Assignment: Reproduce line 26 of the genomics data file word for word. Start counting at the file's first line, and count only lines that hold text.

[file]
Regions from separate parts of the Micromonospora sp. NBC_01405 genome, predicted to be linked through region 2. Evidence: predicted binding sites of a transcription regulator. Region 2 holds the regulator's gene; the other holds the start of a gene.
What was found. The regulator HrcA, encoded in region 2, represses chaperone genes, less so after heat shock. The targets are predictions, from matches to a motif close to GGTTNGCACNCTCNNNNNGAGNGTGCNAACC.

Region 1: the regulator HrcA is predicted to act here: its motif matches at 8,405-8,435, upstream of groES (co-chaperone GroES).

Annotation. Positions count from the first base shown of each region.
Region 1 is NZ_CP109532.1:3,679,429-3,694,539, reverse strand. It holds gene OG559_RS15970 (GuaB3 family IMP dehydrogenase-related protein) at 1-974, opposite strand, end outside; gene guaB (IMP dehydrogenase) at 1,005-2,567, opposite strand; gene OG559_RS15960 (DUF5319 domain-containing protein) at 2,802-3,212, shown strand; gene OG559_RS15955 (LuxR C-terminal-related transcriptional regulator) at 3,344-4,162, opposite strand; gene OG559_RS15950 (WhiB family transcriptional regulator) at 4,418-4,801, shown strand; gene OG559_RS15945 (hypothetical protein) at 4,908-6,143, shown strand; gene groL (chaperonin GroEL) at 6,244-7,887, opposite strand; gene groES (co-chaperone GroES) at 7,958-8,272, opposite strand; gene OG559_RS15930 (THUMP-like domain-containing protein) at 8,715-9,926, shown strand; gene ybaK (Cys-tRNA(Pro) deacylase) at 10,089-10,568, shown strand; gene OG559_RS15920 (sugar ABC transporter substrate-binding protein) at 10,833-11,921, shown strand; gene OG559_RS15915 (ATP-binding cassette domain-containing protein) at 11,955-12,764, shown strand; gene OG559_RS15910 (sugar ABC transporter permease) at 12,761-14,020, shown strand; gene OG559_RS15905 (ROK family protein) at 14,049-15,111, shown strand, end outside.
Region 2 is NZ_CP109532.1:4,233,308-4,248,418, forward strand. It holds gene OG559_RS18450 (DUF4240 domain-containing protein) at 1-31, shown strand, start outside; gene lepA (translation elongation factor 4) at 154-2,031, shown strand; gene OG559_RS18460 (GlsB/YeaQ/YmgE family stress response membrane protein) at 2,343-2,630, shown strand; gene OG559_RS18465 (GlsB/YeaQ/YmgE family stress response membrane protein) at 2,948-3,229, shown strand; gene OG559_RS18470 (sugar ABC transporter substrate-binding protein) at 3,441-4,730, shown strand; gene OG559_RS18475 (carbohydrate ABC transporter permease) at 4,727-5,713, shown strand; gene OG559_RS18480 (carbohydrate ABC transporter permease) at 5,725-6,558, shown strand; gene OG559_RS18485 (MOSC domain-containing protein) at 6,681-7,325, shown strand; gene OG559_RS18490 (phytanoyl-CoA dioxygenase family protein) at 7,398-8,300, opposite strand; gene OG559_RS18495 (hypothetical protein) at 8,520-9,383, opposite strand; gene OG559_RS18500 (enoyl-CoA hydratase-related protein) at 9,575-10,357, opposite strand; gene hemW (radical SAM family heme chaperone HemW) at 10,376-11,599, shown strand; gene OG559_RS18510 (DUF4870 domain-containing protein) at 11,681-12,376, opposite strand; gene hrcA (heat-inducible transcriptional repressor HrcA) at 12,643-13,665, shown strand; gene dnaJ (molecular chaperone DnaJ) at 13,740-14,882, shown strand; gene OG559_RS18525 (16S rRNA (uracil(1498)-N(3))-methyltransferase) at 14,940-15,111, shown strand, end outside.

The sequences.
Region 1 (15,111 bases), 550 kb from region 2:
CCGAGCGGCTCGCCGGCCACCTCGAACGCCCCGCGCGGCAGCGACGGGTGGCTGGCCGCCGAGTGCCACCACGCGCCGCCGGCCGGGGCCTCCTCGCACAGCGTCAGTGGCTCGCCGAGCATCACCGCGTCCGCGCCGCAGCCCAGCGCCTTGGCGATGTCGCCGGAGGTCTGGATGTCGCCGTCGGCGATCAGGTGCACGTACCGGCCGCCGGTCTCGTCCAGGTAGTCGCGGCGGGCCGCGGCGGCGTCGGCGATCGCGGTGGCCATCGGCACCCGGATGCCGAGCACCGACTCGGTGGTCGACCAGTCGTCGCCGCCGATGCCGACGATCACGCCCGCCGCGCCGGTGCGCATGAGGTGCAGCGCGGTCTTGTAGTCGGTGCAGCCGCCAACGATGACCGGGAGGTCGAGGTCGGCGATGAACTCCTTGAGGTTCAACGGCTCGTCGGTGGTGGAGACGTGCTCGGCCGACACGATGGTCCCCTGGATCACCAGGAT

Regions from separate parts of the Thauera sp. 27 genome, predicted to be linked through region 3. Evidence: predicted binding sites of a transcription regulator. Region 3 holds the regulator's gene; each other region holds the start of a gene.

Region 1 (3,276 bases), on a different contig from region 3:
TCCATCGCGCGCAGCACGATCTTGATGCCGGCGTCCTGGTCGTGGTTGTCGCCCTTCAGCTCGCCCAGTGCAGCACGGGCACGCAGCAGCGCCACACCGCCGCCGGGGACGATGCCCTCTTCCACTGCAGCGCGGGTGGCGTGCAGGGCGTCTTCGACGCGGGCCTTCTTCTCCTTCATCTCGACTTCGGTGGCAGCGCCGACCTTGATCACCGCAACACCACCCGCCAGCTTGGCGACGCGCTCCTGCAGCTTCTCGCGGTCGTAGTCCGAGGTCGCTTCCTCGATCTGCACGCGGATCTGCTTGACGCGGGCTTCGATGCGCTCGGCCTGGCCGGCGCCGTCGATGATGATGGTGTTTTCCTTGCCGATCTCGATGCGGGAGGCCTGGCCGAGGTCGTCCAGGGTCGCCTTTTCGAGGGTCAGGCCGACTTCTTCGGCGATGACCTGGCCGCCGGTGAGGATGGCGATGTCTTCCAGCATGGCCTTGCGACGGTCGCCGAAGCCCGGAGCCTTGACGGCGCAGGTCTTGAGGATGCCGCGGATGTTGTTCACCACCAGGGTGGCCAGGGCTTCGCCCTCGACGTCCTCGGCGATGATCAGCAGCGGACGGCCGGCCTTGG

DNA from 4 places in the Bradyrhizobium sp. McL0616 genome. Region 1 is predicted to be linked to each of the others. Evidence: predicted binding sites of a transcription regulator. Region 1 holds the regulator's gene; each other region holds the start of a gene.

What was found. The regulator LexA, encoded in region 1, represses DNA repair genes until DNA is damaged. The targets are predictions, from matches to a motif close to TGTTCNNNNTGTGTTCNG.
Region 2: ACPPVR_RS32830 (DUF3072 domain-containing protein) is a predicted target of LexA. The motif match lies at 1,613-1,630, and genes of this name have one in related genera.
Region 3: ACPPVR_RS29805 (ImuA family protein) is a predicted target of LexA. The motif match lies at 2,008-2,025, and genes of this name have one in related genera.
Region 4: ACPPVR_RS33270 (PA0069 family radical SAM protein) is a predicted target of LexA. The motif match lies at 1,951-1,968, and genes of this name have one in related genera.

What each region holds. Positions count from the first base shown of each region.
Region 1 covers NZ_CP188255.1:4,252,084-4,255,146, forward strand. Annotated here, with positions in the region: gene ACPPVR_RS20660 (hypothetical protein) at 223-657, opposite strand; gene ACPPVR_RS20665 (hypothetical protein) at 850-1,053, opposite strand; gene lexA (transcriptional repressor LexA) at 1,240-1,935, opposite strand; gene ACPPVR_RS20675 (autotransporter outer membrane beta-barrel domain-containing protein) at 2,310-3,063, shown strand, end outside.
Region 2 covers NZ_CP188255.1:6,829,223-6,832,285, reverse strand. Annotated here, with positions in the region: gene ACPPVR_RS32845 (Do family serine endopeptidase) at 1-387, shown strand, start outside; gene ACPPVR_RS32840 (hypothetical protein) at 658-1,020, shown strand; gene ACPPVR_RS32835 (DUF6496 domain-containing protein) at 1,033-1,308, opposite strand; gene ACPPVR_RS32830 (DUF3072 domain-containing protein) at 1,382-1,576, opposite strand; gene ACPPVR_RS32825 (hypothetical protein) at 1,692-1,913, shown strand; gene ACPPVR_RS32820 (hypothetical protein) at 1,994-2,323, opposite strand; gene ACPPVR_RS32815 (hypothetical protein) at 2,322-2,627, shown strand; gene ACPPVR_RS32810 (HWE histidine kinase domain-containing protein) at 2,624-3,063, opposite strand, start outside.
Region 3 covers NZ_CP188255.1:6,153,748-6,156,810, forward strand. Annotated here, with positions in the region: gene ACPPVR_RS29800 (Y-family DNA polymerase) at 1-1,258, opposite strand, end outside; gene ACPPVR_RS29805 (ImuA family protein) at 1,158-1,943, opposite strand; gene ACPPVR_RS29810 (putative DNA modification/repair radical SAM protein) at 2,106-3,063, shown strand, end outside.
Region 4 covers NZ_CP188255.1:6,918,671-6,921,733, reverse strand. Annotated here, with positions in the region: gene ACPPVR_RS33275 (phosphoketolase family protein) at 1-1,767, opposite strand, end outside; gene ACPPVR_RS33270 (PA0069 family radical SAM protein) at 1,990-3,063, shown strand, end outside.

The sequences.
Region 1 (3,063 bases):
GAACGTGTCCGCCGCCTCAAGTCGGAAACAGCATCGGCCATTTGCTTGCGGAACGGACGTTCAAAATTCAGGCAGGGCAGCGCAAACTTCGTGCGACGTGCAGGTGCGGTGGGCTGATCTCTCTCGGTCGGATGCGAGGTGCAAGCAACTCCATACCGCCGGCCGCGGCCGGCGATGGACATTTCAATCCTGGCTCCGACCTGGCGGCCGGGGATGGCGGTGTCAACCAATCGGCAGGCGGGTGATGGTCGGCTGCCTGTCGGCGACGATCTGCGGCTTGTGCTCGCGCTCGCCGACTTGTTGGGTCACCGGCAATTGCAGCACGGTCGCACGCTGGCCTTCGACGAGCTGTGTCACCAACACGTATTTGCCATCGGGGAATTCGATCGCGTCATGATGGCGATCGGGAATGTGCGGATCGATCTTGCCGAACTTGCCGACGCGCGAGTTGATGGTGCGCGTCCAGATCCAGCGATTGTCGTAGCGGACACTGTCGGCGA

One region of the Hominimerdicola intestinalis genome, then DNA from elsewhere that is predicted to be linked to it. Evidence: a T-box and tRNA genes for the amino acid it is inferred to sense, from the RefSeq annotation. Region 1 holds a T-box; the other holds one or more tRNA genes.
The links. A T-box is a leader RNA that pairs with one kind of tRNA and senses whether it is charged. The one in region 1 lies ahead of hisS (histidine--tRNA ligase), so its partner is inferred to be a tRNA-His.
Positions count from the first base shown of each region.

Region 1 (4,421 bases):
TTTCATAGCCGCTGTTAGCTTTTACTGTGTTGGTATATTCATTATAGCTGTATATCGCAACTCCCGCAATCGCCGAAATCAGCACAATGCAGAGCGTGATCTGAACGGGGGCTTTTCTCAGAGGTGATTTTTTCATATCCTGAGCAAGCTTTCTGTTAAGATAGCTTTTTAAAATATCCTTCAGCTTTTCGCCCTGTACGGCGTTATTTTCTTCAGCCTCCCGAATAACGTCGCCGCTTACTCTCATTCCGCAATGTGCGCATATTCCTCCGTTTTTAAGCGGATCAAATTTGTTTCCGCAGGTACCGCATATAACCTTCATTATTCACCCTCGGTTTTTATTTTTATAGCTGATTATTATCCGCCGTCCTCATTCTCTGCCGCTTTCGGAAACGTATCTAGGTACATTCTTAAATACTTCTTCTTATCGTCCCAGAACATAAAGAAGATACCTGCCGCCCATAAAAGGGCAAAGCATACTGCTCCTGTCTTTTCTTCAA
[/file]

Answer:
One region of the Hominimerdicola intestinalis genome, then DNA from elsewhere that is predicted to be linked to it. Evidence: a T-box and tRNA genes for the amino acid it is inferred to sense, from the RefSeq annotation. Region 1 holds a T-box; the other holds one or more tRNA genes.